Monday, October 29, 2012

I Vote

I vote because I love the democratic process.
I vote because it is empowering.
I vote because it gives me a sense of belonging.
I vote because I love to win. 
I just love it!

Ever since I can remember, I always found politics engaging.  I must have been about four years old when I first got the political bug.  Back then my parents were supporters of the party in power, Progressive Labour Movement (PLM) – the blue party.  Another reason why to this day I love blue and HATE red.  I know.  I know.  Don’t judge me!  I attended political meetings with my parents at a very early age.  Every year we marched on Labour Day in solidarity with our party.  We were just blue to the bones.

When I was finally eligible to vote (the one and only time I ever voted in Antigua), I was one of the first persons in line.  To this day, voting is something I accomplish first thing in the morning.  Nothing comes between me and my ballot.

The idea of proving to my opponents that my side is more right than their side is wrong is invigorating.  Obviously, winning doesn’t necessarily prove that, but it sure gives that ‘stick it to you’ feeling.  And the only reason why I know that winning doesn’t necessarily prove it, is because every time my side loses, I find numerous reasons as to why my side is still right. 

Not only do I love to vote, but I’m truly obsessed with politics.  I love learning about the history behind the politicians, the history behind their policies and the mindset behind their actions.  My TV is never set too far from MSNBC.  I am enthralled by the daily political shenanigans.  I am enthused and appalled by the nonsense some of the extremists exhibit.

Watching TV, arguing with the TV, talking with my kids, debating with my friends - all of this is not enough.  I want to be more involved.  I have convinced a cynical neighbor to register and vote.  I have encouraged and reminded others to vote.  I use political analogies in everything!

So when Obama for America called me a couple of months ago to volunteer, boy was I eager.  Unfortunately the timing was wrong.  Working on a campaign in the evening and leaving my children unattended would be a bit much.  I received another call just a few days ago, but of course my kids are still in the midst of soccer season, and there is no way I’m missing their games.  We settled for me to campaign the day before Election Day.  My job will be to get Democrats out to vote.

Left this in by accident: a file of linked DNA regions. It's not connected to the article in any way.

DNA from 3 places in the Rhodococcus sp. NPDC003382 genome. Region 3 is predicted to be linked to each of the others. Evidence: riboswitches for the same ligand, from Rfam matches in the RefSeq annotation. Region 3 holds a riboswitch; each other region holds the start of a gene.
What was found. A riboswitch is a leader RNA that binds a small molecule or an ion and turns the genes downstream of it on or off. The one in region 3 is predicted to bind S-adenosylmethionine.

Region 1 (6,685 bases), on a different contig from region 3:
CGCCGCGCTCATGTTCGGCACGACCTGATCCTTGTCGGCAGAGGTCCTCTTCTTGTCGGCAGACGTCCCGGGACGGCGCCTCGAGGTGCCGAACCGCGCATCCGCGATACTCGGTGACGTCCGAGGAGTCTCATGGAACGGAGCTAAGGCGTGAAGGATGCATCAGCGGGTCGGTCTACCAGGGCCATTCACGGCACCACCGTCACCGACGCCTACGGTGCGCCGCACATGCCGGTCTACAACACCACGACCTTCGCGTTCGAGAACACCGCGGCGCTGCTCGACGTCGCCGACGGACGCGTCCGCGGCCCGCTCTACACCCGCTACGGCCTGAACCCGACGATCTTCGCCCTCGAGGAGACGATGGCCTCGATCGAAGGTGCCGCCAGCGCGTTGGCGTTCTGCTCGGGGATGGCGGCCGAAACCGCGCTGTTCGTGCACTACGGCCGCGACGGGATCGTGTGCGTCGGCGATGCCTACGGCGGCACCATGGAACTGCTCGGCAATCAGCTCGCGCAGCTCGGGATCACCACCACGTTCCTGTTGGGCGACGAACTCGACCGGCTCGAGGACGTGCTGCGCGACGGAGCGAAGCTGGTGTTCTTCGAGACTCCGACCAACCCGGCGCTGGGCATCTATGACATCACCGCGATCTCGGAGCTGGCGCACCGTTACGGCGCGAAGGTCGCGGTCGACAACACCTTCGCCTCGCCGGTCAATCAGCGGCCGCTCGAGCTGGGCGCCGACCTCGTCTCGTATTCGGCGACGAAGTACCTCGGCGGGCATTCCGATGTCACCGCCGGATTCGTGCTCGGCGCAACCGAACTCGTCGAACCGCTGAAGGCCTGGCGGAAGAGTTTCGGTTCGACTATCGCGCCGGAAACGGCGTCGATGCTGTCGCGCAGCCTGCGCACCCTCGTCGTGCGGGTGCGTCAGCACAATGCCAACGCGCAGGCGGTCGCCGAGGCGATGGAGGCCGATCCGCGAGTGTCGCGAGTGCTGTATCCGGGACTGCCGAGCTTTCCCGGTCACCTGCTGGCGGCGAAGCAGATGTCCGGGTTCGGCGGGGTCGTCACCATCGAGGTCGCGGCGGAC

For some reason I noticed I didn’t seem as enthusiastic as I should have.  After all I am given the opportunity to help the President of the United States get elected to a second term.  And not just any president – my favorite president.  One of my biggest inspirations, and God knows I just don’t give any and anyone that title.

Why wasn’t I feeling like I just won the lottery?

Then it hit me.  I used to be in sales.  I used to door knock.  I used to get doors closed in my face, if I was lucky enough to get someone to come to the door.  I used to trek in cold weather to find clients.  And all of that was for my livelihood.

For all the reasons why I love to vote, I cannot comprehend why others do NOT exercise their civic duties.  (Do I have to add that I also LOVE jury duty?)

And I said to myself, as much as I love the Obamas, as much as I love the process, as much as I get nervous on election night, as much as I’m stressed that Mitt Romney might be the 45th President, there is no way I’m about to convince anyone who registered as a Democrat, that taking a few minutes out of their busy schedule to cast a vote is of the utmost importance.

There is too much at stake.  These are the same people who will benefit if Roe v. Wade is not overturned.  These are the same people who will benefit if Obamacare (as we now affectionately call it) is not repealed.  These are the same people who will benefit if the very wealthy get to pay a little bit more in taxes than they do now.  These are the same people who will benefit if this country gets rebuilt, if more good teachers are hired, if the war in Afghanistan ends, if no new war starts in the Middle East, if climate change is not seen as a joke.

And these same people who will spend hours a week watching Here Comes Honey Boo Boo, Keeping Up with the Kardashians, Basketball Wives, Real Housewives of (fill in your favorite city), who will find the time to vote for their favorites on Dancing with the Stars, American Idol and the likes, cannot vote in a national election, something that will benefit them directly.

I’m sorry.  And yeah call me selfish, but perspectively speaking, if I have to force you to take the medicine to save your own life, then maybe you don’t deserve that medicine. 


  1. I typically shy away from posting/commenting on anything pertaining to politics, especially as of late, because everyone is so angry, but I have to say, I completely agree with what you said. I do have to add, I vote because it's a privilege that my ancestors fought and died for and I refuse to have let their deaths been in vain because I'm too lazy to get out to the polls.

    I live in Charlotte, so I got a chance to help out at the DNC when it was here (even though I wasn't allowed to blog about it) It was such an amazing oppurtunity, to see the political process unfolding before my eyes.

    I've been voting since a few months after my 18th birthday, and I will continue to do so until I am physically unable to walk up to that poll and proudly fill out my ballot.


  2. Great piece Myra. I too am a political junky. Can't get enough. Here's hope'in your guy gets elected a second term.


  3. Great piece. I share many of your feelings.